China's crackdown on Uighurs requires EU response
China is tightening its grip on ethnic minorities and violence is escalating in the fight for autonomy, says Josep-Maria Terricabras.
Located in east Turkmenistan, the Xinjiang Uighur autonomous region of China has a population of 8.68 million. Uighurs take up one sixth of China's territory. Most people in the region are Muslim, and appear to associate more with their neighbours in Uzbekistan, Kyrgyzstan and Tajikistan than with the Han majority to the east.
Of course, this is a problem. Uighurs are unable to settle under the communist regime. The leadership of the party, known as the 'caring father', requires uniformity for all. Uighurs, along with other smaller Muslim minorities in Xinjiang, have fought against China’s authoritarian government for years. This is in response to what their leaders depict as religious restrictions and widespread discrimination.
Ethnic rioting and clashes in Xinjiang reached a peak in 2009, resulting in roughly 200 deaths and triggering a crackdown by local authorities. More protests took place last year and also turned violent. They are thought to have claimed more than 100 lives. Meanwhile, Chinese authorities have accused the Uighurs of carrying out terrorist attacks. This has led to even wider surveillance and restrictions in the province of Xinjiang. Tensions in the area are now higher than ever.
"Chinese authorities have made a point of showcasing their firm grip on the [Xinjiang Uighur region] and eliminating any dissent that could give rise to demands for further autonomy"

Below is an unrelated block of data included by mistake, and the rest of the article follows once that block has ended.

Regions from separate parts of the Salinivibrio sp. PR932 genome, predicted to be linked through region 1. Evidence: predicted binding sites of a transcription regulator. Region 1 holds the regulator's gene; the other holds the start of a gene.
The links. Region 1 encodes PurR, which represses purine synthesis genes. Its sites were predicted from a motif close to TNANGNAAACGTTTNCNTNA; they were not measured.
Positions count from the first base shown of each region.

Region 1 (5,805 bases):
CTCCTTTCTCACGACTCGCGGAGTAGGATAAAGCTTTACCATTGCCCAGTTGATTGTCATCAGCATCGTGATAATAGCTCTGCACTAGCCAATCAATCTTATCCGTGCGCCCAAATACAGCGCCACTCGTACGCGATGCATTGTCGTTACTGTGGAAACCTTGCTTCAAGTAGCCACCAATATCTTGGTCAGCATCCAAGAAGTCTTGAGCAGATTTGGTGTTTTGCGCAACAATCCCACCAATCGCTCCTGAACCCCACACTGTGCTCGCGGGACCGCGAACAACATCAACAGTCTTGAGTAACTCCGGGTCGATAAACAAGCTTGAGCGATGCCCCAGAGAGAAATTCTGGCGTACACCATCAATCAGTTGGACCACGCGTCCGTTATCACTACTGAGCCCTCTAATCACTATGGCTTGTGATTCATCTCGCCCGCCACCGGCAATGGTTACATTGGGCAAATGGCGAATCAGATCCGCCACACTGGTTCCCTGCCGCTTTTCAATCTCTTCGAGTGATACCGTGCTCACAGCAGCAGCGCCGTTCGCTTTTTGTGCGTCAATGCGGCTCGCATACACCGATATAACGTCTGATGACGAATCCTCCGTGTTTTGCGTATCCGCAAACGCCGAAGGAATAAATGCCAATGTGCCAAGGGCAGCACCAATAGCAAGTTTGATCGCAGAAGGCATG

In southern Xinjiang’s Aksu prefecture, where most residents are Uighur, Chinese authorities are offering up monetary rewards to persuade residents to inform on each other. On 16 April, the region's official website published a list of at least 36 types of useful information, and offered rewards ranging from €6-€6,000. Authorities appear to have offered rewards for informing on activities such as prayer in public places, disputes between members of ethnic minorities and Han Chinese, people dressed in an unusual manner or with long beards and foreigners.
Xinjiang authorities recently announced that so far eight people have been executed over charges relating to separatist violence. This includes an attack last year in which a car ploughed through tourists near Beijing's Tiananmen square and burst into flames. Twelve more individuals were sentenced to death last week.
This is only the latest in a series of incidents. Chinese authorities have made a point of showcasing their firm grip on the province and eliminating any dissent that could give rise to demands for further autonomy. The government seems to have taken an even more heavy handed approach. Authorities have encouraged Han migration to the region and placed restrictions on Islamic religious practices. They have set up a police state and educational policies aimed at making Mandarin the only language used in the province. During a highly publicised tour of the region, president Xi Jinping highlighted the message of integration and stability, urging Uighur students to devote themselves to Mandarin and praising truncheon bearing troops.
The European Union cannot stand idly by, ignoring its own core values of democracy, respect of religious freedom and the freedom of expression. Of course, trade is important and trade relations with China should be reinforced as much as necessary to ensure healthy European economies. But we must not forget the trust that people have bestowed upon us. We must not forget their hopes. The EU must remain a key actor on the global stage and a vocal representative of the respect of the fundamental human rights that we all share.
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